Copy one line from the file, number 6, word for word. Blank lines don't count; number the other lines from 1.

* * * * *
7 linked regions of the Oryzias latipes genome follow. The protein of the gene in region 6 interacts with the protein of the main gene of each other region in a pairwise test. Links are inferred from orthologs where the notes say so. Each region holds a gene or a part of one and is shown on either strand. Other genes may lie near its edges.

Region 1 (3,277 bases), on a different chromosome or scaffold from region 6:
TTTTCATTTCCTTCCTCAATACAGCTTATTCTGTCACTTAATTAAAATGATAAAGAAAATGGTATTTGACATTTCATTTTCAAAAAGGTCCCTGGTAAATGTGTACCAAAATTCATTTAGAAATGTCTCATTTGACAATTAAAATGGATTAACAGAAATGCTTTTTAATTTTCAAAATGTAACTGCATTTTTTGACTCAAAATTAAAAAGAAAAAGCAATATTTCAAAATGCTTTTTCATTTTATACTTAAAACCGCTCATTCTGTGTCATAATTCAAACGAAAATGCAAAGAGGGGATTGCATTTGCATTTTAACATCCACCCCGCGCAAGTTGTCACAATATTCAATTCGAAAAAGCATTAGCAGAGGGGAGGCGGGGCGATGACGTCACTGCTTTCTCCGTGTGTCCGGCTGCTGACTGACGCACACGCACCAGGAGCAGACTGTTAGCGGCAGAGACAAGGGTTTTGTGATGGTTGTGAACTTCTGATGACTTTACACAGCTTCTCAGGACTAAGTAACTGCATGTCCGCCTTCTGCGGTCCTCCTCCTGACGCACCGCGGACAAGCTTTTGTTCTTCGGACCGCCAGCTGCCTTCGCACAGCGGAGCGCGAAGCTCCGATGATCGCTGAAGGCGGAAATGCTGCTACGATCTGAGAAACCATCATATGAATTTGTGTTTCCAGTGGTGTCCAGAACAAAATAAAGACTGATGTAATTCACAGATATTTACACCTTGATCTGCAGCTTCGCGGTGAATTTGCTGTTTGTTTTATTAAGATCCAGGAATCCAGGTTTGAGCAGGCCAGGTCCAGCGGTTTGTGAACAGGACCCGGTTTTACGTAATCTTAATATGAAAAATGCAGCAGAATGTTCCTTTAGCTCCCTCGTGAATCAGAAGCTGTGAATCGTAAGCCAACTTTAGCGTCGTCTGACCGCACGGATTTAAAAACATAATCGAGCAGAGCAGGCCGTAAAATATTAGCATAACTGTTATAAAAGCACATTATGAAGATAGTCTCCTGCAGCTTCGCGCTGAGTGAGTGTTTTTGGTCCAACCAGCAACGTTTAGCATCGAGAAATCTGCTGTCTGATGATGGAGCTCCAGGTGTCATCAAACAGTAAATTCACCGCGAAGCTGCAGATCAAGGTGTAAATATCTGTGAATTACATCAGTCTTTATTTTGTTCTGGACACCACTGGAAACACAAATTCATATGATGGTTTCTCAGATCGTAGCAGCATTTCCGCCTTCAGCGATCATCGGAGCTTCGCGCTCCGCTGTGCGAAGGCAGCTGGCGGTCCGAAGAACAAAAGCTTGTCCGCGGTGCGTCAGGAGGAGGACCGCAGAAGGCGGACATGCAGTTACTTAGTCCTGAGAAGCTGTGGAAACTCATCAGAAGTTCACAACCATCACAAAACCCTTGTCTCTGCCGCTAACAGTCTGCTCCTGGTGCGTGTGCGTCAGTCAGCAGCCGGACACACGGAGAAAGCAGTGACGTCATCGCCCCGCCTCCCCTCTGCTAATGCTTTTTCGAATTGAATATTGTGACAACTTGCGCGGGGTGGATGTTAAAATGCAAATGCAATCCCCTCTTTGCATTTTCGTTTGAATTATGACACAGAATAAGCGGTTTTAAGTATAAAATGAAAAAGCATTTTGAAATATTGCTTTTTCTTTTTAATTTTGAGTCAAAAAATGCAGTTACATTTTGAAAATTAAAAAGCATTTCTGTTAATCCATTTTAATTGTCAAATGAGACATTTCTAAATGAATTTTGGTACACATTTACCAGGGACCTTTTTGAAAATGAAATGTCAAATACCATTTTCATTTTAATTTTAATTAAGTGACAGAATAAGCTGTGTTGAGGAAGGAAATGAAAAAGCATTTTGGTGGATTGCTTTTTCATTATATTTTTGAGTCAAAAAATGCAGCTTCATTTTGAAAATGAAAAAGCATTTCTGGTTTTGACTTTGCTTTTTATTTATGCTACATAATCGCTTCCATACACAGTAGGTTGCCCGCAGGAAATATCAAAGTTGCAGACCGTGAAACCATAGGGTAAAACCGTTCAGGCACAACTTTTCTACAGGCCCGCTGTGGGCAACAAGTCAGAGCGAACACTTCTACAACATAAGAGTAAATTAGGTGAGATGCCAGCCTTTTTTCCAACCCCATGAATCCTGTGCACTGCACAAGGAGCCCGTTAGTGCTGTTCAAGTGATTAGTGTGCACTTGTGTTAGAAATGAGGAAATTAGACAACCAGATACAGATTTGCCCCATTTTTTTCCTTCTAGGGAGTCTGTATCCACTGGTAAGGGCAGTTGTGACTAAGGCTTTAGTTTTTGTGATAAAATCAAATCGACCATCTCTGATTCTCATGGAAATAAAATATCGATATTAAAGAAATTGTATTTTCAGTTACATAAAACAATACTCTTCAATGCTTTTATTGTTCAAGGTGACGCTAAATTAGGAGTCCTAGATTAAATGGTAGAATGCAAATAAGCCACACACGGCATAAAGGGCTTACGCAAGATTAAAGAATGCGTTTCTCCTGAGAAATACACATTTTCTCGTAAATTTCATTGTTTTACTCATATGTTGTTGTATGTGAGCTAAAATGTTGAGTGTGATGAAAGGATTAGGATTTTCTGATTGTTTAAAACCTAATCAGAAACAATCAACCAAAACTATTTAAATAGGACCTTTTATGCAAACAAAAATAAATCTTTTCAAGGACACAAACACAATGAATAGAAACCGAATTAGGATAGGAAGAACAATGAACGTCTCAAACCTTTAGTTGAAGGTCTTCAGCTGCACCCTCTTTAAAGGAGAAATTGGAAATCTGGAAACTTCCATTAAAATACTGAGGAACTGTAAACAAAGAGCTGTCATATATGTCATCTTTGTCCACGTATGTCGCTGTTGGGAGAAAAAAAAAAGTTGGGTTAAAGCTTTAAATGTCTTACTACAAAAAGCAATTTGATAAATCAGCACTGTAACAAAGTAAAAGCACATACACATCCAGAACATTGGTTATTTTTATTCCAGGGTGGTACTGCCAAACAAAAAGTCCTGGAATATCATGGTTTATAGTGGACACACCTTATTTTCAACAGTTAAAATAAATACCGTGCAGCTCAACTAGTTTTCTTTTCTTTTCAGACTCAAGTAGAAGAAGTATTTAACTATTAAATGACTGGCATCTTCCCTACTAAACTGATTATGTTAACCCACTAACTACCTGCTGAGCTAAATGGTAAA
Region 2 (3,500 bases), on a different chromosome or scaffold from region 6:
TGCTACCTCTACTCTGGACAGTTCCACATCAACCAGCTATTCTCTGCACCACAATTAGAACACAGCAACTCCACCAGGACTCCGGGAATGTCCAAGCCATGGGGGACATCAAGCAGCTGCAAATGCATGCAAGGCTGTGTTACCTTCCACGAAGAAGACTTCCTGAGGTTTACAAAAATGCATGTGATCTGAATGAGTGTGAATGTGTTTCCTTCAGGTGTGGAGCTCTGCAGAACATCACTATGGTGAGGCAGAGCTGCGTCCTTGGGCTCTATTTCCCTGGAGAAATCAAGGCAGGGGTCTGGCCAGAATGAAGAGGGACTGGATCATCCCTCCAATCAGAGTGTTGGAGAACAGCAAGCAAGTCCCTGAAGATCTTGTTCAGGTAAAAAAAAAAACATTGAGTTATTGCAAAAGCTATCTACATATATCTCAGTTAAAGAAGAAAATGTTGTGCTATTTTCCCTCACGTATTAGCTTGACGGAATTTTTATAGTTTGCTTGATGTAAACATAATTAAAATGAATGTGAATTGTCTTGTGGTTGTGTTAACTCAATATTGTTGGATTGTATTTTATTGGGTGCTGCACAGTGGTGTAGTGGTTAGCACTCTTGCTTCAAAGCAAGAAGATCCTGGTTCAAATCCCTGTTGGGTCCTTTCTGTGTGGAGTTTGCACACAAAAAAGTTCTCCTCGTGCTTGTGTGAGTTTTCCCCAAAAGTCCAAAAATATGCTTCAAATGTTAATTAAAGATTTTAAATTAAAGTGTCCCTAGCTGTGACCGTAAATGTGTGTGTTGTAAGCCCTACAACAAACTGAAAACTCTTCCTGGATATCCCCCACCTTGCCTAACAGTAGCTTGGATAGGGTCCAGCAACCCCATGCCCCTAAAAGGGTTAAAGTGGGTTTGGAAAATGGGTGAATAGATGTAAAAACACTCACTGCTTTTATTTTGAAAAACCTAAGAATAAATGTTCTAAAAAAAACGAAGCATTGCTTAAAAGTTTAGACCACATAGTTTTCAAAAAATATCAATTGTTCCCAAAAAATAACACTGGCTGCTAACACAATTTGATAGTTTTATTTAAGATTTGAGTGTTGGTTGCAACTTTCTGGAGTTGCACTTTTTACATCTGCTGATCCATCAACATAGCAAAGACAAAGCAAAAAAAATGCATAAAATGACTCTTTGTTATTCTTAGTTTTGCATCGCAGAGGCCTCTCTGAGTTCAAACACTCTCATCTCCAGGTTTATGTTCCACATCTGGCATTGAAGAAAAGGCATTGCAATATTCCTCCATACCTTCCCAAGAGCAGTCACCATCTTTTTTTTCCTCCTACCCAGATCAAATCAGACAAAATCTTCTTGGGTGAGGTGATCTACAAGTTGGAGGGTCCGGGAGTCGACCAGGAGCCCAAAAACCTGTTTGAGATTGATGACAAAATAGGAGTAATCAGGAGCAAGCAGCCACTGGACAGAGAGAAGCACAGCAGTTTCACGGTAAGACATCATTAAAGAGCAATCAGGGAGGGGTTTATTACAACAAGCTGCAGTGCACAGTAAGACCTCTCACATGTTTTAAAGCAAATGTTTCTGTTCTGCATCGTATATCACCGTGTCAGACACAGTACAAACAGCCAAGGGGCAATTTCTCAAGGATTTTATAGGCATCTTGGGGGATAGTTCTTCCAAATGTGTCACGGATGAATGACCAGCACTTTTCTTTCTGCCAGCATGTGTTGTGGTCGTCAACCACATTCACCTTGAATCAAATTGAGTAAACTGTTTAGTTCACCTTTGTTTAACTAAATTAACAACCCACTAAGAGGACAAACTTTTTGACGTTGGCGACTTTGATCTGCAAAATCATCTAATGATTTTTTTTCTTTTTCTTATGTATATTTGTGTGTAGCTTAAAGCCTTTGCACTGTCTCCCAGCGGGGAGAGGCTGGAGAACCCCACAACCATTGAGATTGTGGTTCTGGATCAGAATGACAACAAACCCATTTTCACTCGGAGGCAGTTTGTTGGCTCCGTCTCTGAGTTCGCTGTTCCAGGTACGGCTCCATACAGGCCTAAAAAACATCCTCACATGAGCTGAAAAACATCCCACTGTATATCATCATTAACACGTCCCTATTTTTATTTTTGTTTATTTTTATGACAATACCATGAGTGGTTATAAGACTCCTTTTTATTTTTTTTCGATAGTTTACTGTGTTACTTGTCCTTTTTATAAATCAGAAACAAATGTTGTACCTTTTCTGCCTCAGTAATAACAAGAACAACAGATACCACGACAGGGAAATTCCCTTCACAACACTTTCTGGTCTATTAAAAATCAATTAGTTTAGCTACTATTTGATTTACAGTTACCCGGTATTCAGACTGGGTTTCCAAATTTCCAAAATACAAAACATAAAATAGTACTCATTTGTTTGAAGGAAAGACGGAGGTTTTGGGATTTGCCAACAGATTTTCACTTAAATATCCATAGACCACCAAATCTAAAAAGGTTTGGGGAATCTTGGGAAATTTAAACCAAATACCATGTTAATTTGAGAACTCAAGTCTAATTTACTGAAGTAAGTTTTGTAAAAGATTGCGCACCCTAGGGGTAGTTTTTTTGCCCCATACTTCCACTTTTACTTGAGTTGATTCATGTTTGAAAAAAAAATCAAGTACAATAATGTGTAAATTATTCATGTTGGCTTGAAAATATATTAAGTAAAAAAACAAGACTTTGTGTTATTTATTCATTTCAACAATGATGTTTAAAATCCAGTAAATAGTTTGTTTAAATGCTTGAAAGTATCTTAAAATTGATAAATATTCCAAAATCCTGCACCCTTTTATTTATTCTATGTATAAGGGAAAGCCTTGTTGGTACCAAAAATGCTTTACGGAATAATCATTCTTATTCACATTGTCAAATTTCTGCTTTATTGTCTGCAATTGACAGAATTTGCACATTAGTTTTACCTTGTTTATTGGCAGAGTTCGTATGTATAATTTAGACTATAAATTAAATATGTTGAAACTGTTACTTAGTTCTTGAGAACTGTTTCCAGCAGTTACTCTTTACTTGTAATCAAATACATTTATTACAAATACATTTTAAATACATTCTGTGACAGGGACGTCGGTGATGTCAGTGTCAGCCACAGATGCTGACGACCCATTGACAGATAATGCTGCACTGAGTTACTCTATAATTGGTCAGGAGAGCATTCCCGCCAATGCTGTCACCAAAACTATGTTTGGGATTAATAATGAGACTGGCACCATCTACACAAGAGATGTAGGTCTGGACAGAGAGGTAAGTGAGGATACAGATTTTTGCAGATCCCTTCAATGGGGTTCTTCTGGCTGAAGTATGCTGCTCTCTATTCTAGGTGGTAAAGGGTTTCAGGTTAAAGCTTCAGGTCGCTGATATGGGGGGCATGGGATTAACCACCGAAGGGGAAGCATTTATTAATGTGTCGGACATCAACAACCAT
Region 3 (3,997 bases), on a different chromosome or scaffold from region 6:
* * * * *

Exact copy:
Region 3 (3,997 bases), on a different chromosome or scaffold from region 6: